It is said the Japanese are attune to ‘umami‘, a sixth sense which apparently makes taste buds keener. There are many studies and articles about umami and I don’t know what is true or false. My parents born and bred in Japan, didn’t teach me of umami. I learned in my adult years. I do know for certain that I pay attention to food because of my fussy mother.
I was raised to appreciate every detail. To be curious, stay aware, continuously hone my knowledge of food, keep an open mind and to always, always pay mind to the little things. Then take the lessons, experiences and mistakes to seek the next thing. To be particular. To know precisely what I want and to hold high expectations. If, for whatever reason I can’t get what I want, either accept it or change myself — but never settle for less. That behavior became a habit and for what it’s worth, I am now the go-to barometer for all food related recommendations.
Recently, I saw ‘Perfect Sense’. A peculiar film about a disease destroying senses, the public coping with losing their senses one by one, combined with a love story between a scientist researching the bacteria killing the senses and a chef. I wouldn’t recommend the movie but it made me think about how human bodies acclimate due to biology but our minds adjust differently.
As more and more of my friends are getting married and starting families, I noticed there are always several who are eternally single. I am one of them. Sometimes, I can’t help but to wonder if my dining habits transgressed to life and relationship habits. That I’ve remained single because I know what I want. I am very particular. Knowledge, experience and mistakes calls for high expectations and if I can’t get what I want, to either accept it or change myself — never settling for less.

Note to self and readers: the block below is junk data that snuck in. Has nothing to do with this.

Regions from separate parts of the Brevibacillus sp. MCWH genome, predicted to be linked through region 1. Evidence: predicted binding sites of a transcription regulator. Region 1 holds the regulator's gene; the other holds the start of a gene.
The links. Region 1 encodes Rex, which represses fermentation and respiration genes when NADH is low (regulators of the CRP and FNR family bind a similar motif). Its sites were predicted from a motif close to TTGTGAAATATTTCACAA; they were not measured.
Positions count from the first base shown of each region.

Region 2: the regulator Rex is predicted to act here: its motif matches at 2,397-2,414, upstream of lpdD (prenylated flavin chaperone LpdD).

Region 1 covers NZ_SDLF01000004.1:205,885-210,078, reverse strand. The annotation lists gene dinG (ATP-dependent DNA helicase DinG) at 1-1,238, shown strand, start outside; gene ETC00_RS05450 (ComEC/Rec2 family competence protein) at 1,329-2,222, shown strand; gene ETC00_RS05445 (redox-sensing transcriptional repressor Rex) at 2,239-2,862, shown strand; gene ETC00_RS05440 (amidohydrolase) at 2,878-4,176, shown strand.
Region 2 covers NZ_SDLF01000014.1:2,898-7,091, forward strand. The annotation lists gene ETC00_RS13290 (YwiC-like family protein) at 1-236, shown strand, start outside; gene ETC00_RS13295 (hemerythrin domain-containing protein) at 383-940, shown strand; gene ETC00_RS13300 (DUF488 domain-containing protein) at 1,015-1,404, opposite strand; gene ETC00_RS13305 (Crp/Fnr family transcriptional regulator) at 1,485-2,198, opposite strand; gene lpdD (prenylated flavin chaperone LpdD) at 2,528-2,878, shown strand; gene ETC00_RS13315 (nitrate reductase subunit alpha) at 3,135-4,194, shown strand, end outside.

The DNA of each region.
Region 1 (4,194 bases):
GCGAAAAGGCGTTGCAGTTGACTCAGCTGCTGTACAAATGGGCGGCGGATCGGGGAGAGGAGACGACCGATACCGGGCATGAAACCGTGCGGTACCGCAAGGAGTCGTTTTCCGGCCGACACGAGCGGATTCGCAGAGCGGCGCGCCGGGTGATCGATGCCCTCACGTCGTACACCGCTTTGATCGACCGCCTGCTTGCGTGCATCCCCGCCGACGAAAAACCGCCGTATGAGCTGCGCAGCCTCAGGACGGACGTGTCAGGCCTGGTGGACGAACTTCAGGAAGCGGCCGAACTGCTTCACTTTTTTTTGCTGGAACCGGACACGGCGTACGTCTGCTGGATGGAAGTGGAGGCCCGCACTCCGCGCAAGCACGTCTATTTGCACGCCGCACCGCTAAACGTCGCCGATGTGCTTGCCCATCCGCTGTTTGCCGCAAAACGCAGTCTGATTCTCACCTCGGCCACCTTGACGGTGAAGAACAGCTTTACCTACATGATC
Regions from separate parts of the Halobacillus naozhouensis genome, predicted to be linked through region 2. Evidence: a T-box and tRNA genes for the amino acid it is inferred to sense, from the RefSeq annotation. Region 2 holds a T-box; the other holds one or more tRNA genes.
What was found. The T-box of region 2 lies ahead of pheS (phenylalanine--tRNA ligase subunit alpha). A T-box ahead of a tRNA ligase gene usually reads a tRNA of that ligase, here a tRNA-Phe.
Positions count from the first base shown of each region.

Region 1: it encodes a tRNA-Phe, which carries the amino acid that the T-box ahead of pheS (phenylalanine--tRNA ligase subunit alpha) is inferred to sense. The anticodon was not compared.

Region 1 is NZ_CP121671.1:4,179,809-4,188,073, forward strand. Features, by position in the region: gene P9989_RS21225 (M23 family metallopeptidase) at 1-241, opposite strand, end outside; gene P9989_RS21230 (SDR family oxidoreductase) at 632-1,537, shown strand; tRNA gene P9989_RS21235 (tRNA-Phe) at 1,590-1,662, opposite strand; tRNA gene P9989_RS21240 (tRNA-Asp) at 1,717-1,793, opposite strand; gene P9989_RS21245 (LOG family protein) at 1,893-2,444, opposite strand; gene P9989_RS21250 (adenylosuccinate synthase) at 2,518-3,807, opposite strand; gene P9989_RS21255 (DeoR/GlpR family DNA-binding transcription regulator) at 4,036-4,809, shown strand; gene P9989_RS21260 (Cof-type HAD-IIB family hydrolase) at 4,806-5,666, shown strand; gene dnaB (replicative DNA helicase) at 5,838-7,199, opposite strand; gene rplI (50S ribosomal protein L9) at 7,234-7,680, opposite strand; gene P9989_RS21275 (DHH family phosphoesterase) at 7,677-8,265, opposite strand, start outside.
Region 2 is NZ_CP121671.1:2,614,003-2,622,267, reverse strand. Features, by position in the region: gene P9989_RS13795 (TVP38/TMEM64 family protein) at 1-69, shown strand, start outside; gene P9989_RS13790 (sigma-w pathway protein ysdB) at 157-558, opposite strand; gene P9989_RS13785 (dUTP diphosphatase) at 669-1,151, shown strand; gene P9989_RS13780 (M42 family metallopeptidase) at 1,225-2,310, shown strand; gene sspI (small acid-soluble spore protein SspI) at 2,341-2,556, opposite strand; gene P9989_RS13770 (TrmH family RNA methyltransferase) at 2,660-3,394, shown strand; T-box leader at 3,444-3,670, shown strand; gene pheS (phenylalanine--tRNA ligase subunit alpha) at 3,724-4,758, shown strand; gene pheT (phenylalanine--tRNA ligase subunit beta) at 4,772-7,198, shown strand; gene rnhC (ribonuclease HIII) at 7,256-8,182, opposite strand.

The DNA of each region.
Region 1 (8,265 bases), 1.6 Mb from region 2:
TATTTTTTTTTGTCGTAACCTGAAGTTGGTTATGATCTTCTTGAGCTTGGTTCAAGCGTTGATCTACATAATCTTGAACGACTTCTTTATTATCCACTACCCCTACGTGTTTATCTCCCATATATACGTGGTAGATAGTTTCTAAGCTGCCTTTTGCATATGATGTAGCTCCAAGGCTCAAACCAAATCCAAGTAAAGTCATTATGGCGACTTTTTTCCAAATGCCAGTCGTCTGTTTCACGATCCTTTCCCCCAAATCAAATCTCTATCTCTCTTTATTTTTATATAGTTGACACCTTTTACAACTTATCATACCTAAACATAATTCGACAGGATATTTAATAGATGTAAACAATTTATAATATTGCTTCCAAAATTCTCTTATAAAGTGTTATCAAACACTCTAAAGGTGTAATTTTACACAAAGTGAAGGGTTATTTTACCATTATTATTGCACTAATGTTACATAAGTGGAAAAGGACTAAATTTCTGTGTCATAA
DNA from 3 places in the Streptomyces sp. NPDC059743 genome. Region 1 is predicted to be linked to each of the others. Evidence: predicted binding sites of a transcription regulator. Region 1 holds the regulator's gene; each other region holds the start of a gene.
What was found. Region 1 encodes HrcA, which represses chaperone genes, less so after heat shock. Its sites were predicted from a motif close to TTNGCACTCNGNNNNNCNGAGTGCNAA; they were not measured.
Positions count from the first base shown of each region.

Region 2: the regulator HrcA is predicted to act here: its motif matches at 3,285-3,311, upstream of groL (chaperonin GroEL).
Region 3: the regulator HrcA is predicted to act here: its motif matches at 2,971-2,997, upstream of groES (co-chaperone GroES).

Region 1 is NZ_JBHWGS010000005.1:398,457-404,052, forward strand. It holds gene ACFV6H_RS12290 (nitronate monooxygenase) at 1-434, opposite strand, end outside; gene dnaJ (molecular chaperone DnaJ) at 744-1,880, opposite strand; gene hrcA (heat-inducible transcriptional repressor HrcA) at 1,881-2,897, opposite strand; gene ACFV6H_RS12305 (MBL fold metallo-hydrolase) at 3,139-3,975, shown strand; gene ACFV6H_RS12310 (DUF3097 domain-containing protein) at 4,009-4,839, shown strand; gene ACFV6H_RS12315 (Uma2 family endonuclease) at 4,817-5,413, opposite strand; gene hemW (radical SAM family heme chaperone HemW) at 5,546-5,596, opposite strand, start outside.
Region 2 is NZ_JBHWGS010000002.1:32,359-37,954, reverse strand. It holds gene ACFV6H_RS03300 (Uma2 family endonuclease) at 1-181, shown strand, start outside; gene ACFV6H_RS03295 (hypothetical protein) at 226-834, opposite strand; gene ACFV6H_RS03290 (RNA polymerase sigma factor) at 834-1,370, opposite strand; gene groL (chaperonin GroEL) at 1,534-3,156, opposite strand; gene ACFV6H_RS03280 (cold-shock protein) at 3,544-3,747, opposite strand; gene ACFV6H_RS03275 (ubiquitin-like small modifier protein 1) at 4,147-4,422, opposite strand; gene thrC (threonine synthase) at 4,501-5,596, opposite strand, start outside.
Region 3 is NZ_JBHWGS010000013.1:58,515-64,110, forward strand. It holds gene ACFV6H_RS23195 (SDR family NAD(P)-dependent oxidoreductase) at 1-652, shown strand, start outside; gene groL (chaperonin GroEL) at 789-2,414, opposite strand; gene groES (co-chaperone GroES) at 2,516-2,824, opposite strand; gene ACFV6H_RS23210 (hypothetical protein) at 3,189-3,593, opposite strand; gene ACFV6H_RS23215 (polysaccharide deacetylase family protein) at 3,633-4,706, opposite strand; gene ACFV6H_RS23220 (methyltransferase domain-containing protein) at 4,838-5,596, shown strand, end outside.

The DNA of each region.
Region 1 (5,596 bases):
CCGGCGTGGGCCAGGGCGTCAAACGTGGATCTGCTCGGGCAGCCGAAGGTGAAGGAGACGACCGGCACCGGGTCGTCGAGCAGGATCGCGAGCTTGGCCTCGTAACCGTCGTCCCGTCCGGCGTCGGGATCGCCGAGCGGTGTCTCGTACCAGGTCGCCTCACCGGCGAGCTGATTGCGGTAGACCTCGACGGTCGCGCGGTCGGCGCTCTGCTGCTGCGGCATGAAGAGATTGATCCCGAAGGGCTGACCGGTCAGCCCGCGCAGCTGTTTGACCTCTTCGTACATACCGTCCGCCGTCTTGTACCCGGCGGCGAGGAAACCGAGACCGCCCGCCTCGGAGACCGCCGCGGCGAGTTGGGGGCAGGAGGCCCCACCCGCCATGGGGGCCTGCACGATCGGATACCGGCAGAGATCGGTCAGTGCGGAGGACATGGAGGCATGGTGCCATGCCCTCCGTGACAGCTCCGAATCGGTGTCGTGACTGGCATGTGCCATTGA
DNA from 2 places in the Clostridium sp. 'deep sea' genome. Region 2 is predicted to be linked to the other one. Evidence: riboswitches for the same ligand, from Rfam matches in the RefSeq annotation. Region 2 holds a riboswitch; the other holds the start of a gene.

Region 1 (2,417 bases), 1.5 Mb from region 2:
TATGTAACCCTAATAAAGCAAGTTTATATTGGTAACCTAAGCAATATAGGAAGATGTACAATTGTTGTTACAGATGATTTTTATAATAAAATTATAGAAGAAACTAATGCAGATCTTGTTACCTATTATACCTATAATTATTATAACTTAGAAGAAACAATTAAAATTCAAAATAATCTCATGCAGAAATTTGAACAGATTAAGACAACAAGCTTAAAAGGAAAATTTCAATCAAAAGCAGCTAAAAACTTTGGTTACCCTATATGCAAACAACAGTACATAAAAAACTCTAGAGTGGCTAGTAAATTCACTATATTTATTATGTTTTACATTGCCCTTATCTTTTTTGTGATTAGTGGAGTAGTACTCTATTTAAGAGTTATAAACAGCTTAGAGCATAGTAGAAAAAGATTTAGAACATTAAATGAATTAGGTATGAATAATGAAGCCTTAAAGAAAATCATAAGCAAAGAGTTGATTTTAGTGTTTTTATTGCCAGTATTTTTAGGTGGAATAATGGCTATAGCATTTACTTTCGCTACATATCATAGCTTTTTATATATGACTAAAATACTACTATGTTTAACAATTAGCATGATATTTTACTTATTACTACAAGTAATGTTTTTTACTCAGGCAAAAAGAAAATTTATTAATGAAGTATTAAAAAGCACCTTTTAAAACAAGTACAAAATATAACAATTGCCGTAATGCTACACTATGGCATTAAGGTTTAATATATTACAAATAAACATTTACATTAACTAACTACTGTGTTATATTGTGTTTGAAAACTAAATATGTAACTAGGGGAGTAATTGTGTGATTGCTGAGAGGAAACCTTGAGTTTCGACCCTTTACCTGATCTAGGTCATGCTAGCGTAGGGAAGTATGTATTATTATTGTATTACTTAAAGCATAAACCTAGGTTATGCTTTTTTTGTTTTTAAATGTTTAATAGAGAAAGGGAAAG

Around the time my mother passed, I lost a parent, fell in love, fell out of love and my entire world turned upside down. Everything I thought I was, I didn’t know if I wanted to be — especially my treatment of loved ones. So I changed. Learned to be more understanding. Empathetic. Less demanding, lowered expectations but most of all, I force taught myself patience. Which hindsight, is from fear of not wanting to be like my mother: selfish, spoiled, high maintenance and hurting everyone she loved and ultimately driving them away.
Lately, I’m questioning that choice. Starting to think I am trying too hard to not end up like my mother. Compromising my heart and who I am, isn’t the answer to a lasting love. That it’s ok to take the lessons, experiences, mistakes and set expectations — reasonable expectations. Just like I refuse to settle for anything less with food… and with life. Change, isn’t always for the better.